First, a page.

Edmund Burke and Thomas Paine
$19.95 Buy and instantly download this paper now
An essay which compares the political philosophy of Edmund Burke with that of his leading critic, Thomas Paine. It argues that Burke's philosophy was less a reaction to the French Revolution than an idealization of the English constitution which was created for the purpose of disarming those in England who might have drawn upon revolutionary principles to foster change at home. Paine's philosophy is distinguished from Burke's chiefly by the fact that it takes a much more critical attitude to the past.
From the Paper:"Yet as praise for Burke's philosophy seems detached from any particular enthusiasm for the late 18th-century English state, it seems that Burke's political philosophy is routinely analyzed in a way that completely abstracts it from the political order it was intended to eulogize and exempt from further change. The problem with this abstract approach is that it bestows upon Burke's philosophy the power to legitimize any political order simply because it has subsisted into a venerable old age. In other words, if the Third Reich had lasted a thousand years, it would also be entitled to similar esteem as the fruit of generations of human wisdom. It is hard, however, to see the genuine wisdom in a philosophy which blithely ratifies the past, without developing clear criteria to distinguish between the parts which might be allowed to continue to subsist without harm, and those which will only yield harm if left uncorrected."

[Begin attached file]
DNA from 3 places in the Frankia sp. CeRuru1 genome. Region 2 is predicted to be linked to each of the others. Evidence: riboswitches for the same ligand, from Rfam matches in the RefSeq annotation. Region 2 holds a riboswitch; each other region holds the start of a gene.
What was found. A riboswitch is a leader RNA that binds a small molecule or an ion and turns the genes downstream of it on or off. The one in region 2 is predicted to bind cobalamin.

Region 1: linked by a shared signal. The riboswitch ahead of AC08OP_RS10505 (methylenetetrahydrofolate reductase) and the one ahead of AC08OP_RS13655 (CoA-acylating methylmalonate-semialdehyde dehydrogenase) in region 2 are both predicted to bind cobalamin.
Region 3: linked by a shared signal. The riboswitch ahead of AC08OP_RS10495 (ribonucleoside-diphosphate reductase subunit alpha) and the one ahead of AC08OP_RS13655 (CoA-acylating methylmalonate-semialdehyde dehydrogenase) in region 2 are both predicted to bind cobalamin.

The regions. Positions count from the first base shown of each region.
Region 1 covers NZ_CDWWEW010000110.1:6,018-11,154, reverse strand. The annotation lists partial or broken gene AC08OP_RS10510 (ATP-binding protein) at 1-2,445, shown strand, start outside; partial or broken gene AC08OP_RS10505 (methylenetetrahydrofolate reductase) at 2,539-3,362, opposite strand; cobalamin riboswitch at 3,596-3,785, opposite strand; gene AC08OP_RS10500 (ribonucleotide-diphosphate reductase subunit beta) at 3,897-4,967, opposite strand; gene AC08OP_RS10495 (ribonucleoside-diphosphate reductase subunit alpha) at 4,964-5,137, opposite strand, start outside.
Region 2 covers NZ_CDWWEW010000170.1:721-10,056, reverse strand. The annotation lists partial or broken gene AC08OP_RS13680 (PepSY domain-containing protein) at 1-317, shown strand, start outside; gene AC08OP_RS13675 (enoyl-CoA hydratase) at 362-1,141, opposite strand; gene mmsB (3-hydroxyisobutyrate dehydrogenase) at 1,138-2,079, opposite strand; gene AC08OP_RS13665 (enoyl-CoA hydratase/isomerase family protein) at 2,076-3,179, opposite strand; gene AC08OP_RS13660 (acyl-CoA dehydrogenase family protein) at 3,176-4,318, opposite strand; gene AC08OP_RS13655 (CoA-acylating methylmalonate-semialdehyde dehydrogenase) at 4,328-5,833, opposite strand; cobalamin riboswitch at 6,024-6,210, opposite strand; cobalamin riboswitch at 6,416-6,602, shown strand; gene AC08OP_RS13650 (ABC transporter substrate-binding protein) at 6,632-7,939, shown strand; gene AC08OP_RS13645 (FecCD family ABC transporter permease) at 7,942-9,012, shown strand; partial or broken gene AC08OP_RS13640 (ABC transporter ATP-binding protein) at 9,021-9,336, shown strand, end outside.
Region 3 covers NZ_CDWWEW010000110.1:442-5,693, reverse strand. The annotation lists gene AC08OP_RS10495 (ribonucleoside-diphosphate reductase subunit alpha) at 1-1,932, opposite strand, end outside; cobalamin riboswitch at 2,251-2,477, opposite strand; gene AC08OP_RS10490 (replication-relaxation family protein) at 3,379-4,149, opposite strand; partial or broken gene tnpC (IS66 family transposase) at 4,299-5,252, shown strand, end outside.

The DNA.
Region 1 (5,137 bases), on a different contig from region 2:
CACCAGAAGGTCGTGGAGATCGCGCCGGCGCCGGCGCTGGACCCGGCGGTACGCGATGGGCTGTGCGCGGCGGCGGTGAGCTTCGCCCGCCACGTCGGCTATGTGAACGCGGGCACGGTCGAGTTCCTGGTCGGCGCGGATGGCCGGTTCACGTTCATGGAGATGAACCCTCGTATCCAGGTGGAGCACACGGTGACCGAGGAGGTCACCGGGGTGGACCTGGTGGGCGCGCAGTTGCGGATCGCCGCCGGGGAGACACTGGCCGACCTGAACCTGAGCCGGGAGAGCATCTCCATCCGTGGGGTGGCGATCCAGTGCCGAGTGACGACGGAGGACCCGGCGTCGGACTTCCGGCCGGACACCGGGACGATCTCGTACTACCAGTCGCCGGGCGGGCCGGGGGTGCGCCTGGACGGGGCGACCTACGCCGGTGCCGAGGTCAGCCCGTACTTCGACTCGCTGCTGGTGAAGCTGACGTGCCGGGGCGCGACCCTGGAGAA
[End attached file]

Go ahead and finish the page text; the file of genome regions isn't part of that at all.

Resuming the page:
Cite this Comparison Essay:
Edmund Burke and Thomas Paine (2003, November 06) Retrieved May 10, 2021, from https://www.academon.com/comparison-essay/edmund-burke-and-thomas-paine-7796/
"Edmund Burke and Thomas Paine" 06 November 2003. Web. 10 May. 2021. <https://www.academon.com/comparison-essay/edmund-burke-and-thomas-paine-7796/>